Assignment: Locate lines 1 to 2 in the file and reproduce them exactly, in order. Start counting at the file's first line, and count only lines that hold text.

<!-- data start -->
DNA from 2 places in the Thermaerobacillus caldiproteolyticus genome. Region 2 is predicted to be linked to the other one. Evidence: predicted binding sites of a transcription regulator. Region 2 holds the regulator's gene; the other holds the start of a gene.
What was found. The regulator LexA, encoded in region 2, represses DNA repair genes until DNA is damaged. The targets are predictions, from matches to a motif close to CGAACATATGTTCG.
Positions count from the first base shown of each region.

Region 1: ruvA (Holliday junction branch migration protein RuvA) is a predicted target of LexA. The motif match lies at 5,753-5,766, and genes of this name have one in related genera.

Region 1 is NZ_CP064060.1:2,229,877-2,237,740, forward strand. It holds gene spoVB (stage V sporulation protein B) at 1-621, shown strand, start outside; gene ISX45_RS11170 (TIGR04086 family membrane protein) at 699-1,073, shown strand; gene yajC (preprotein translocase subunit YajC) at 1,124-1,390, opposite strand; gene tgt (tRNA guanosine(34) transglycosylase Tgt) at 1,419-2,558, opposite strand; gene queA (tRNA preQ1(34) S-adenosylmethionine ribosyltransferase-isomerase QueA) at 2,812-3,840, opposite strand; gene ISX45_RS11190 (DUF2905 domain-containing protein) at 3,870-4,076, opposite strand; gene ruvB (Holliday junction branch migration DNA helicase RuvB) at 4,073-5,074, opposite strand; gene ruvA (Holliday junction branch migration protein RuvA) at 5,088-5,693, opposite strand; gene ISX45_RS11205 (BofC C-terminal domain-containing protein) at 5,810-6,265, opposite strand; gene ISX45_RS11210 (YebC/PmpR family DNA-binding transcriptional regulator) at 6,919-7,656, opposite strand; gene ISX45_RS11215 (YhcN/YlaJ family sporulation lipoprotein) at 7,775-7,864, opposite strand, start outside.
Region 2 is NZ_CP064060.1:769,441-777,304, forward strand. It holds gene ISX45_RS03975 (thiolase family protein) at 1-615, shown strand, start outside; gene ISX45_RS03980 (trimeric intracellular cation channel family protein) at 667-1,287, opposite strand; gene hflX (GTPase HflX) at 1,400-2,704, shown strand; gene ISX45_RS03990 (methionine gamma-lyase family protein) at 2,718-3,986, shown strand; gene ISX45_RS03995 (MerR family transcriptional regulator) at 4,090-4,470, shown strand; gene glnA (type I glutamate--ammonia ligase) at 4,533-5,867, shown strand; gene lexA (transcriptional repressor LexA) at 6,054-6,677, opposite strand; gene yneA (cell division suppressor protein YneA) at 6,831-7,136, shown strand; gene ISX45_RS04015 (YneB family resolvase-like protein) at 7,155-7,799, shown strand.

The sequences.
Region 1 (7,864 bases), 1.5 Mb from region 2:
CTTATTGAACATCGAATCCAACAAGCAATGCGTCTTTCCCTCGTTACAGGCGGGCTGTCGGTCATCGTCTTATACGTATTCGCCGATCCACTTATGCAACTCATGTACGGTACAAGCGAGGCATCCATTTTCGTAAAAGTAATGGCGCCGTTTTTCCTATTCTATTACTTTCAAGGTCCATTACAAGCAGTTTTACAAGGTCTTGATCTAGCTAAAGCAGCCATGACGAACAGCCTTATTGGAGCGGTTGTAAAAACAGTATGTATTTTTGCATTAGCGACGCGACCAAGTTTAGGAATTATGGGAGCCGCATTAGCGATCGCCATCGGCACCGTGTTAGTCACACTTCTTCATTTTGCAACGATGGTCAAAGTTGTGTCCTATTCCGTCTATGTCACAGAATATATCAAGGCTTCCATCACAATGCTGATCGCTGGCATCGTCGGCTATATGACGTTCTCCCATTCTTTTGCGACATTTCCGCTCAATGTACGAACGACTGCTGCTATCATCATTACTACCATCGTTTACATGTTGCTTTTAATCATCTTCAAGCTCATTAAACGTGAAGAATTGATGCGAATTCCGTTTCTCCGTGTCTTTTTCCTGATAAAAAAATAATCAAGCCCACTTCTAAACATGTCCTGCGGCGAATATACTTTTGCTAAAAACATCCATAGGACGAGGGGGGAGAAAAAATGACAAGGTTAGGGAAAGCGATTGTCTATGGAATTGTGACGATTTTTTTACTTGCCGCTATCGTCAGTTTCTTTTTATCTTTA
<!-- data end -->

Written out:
DNA from 2 places in the Thermaerobacillus caldiproteolyticus genome. Region 2 is predicted to be linked to the other one. Evidence: predicted binding sites of a transcription regulator. Region 2 holds the regulator's gene; the other holds the start of a gene.
What was found. The regulator LexA, encoded in region 2, represses DNA repair genes until DNA is damaged. The targets are predictions, from matches to a motif close to CGAACATATGTTCG.